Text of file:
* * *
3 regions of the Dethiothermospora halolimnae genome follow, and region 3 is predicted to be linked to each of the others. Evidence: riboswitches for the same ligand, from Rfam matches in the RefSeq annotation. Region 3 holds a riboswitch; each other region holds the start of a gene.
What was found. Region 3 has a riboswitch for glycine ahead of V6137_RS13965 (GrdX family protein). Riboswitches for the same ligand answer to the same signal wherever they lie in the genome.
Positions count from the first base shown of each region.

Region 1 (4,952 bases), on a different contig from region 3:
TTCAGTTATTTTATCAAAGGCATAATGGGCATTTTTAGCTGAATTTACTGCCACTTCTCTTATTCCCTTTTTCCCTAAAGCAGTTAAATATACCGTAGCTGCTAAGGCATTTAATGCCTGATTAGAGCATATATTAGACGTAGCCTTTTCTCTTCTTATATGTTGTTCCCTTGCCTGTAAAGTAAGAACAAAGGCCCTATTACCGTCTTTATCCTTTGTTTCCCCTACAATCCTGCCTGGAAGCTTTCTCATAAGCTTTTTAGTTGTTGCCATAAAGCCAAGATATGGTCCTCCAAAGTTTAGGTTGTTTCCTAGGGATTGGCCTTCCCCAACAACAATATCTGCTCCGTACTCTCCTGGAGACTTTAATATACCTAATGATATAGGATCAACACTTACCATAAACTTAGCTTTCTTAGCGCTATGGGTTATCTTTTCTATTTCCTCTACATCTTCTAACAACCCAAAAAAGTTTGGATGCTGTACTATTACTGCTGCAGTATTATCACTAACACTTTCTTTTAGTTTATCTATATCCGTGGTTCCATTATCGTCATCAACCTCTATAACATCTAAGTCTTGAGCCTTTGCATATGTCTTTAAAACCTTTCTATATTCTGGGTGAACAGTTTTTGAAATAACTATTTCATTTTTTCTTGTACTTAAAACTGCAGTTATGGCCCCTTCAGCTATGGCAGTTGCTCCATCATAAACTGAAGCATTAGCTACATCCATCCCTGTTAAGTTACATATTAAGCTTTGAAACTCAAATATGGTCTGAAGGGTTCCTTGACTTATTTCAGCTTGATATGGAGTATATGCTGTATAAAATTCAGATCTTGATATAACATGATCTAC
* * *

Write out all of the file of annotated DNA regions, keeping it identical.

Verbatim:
3 regions of the Dethiothermospora halolimnae genome follow, and region 3 is predicted to be linked to each of the others. Evidence: riboswitches for the same ligand, from Rfam matches in the RefSeq annotation. Region 3 holds a riboswitch; each other region holds the start of a gene.
What was found. Region 3 has a riboswitch for glycine ahead of V6137_RS13965 (GrdX family protein). Riboswitches for the same ligand answer to the same signal wherever they lie in the genome.
Positions count from the first base shown of each region.

Region 1 (4,952 bases), on a different contig from region 3:
TTCAGTTATTTTATCAAAGGCATAATGGGCATTTTTAGCTGAATTTACTGCCACTTCTCTTATTCCCTTTTTCCCTAAAGCAGTTAAATATACCGTAGCTGCTAAGGCATTTAATGCCTGATTAGAGCATATATTAGACGTAGCCTTTTCTCTTCTTATATGTTGTTCCCTTGCCTGTAAAGTAAGAACAAAGGCCCTATTACCGTCTTTATCCTTTGTTTCCCCTACAATCCTGCCTGGAAGCTTTCTCATAAGCTTTTTAGTTGTTGCCATAAAGCCAAGATATGGTCCTCCAAAGTTTAGGTTGTTTCCTAGGGATTGGCCTTCCCCAACAACAATATCTGCTCCGTACTCTCCTGGAGACTTTAATATACCTAATGATATAGGATCAACACTTACCATAAACTTAGCTTTCTTAGCGCTATGGGTTATCTTTTCTATTTCCTCTACATCTTCTAACAACCCAAAAAAGTTTGGATGCTGTACTATTACTGCTGCAGTATTATCACTAACACTTTCTTTTAGTTTATCTATATCCGTGGTTCCATTATCGTCATCAACCTCTATAACATCTAAGTCTTGAGCCTTTGCATATGTCTTTAAAACCTTTCTATATTCTGGGTGAACAGTTTTTGAAATAACTATTTCATTTTTTCTTGTACTTAAAACTGCAGTTATGGCCCCTTCAGCTATGGCAGTTGCTCCATCATAAACTGAAGCATTAGCTACATCCATCCCTGTTAAGTTACATATTAAGCTTTGAAACTCAAATATGGTCTGAAGGGTTCCTTGACTTATTTCAGCTTGATATGGAGTATATGCTGTATAAAATTCAGATCTTGATATAACATGATCTAC